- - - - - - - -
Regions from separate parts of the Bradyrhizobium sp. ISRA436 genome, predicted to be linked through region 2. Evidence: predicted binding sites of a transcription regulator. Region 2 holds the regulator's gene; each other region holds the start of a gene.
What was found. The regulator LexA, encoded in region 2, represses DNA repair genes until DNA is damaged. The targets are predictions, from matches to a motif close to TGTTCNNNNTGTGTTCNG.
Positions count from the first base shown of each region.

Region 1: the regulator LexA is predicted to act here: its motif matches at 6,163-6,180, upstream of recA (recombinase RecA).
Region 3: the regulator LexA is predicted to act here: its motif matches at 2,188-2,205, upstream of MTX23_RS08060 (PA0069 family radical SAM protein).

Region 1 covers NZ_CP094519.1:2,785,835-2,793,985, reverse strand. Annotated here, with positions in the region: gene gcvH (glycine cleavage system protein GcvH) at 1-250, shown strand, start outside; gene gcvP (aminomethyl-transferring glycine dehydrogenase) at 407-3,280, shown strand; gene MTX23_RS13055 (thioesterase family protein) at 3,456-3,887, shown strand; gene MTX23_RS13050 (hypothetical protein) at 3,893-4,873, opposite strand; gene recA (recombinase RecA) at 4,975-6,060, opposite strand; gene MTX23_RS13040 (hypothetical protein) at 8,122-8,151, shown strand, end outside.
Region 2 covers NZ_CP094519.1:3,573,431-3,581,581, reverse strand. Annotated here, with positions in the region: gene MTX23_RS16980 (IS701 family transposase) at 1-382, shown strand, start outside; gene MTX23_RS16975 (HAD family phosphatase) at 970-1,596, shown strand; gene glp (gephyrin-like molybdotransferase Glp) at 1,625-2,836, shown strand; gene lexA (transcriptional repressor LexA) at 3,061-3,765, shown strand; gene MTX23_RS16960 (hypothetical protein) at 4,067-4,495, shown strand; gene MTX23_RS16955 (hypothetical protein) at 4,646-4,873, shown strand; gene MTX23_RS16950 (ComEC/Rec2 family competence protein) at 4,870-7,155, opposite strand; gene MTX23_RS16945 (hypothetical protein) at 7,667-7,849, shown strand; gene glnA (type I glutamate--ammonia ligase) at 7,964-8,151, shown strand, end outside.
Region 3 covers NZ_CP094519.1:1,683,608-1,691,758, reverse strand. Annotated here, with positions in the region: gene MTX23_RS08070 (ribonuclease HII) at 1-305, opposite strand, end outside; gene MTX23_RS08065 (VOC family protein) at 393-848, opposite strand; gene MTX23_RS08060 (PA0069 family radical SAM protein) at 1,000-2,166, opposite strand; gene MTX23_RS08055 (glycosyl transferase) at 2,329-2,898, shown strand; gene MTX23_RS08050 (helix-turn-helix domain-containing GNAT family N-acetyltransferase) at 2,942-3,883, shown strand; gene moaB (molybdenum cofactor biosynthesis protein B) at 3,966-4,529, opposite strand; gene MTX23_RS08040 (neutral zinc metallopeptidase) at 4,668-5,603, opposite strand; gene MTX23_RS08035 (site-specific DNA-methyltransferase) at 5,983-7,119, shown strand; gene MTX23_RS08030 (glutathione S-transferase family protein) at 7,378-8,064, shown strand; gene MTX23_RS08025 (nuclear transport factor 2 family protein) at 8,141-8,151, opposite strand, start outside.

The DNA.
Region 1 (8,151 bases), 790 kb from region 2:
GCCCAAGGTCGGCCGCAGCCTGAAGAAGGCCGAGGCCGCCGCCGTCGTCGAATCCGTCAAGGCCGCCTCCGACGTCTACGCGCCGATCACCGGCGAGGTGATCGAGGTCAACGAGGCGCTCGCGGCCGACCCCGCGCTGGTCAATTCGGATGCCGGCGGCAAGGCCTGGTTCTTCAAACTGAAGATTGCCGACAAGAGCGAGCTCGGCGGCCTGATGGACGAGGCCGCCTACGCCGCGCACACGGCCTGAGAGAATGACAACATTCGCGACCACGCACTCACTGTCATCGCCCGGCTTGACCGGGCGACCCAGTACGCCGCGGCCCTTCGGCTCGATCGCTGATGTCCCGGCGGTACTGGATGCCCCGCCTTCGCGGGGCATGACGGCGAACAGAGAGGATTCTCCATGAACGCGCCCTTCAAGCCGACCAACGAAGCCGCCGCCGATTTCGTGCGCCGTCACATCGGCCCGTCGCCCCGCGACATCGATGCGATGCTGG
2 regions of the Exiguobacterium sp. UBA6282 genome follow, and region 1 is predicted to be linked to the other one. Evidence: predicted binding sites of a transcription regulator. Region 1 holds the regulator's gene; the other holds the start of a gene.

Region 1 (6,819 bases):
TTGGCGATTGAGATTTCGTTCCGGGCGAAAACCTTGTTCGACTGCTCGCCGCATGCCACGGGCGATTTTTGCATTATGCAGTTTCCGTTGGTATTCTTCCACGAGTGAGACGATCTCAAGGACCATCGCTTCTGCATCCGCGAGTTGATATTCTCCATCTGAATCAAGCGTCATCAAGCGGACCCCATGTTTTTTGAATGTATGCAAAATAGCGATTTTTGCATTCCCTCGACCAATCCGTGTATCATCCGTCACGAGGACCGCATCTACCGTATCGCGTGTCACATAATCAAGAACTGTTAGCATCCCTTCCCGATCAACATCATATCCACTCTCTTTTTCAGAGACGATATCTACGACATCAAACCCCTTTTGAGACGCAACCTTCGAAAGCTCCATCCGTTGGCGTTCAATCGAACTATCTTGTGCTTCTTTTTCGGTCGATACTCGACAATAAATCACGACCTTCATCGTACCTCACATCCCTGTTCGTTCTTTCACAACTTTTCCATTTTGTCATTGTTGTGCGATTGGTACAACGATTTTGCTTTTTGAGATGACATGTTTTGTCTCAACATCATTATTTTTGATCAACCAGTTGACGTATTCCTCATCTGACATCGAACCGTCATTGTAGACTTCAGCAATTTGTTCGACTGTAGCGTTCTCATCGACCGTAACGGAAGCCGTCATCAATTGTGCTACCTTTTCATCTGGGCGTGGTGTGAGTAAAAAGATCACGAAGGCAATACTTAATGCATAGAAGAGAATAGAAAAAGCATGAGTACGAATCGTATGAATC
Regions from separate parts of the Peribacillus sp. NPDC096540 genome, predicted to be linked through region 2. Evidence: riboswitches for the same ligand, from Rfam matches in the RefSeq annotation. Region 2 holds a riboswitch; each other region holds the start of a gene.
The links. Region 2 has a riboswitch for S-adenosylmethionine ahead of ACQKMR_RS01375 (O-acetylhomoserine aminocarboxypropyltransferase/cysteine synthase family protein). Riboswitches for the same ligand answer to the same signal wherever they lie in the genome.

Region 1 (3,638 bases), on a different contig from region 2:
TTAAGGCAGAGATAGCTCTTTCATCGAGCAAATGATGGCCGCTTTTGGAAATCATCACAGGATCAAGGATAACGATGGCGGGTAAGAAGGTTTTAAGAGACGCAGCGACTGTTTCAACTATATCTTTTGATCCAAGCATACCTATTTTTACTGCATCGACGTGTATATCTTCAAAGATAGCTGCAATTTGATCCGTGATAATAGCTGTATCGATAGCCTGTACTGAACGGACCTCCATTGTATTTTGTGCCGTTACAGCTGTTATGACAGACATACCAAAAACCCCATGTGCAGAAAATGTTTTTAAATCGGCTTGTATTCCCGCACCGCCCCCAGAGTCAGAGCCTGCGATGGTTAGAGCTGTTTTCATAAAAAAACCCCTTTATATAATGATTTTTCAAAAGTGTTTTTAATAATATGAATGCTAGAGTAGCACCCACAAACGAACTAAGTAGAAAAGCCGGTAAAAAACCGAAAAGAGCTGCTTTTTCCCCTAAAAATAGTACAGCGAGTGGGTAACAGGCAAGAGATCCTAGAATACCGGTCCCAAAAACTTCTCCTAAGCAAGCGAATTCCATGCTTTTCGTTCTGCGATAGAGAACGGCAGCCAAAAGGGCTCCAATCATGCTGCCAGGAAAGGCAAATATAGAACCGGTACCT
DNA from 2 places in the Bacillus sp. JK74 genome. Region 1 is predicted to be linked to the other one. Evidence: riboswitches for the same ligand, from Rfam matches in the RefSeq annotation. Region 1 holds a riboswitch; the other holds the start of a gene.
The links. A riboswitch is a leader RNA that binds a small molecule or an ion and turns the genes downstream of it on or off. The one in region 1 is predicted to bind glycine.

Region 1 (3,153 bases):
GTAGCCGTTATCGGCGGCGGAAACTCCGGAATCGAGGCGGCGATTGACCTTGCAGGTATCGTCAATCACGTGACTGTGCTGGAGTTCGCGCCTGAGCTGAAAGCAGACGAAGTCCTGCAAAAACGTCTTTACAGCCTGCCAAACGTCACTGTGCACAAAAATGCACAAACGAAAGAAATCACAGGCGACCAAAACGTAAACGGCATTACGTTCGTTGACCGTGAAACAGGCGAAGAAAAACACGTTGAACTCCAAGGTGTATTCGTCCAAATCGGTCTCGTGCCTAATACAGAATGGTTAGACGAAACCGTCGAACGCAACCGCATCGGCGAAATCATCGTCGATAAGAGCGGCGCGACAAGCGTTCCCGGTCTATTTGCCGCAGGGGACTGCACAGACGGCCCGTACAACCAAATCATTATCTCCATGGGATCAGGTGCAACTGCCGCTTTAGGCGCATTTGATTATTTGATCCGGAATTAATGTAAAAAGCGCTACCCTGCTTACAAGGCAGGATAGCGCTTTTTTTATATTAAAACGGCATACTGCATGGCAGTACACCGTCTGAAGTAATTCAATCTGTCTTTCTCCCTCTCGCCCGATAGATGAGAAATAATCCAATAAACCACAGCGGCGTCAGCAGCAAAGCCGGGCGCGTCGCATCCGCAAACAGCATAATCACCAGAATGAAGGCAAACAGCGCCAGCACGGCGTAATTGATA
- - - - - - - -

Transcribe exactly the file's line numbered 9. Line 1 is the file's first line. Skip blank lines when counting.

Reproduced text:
The DNA.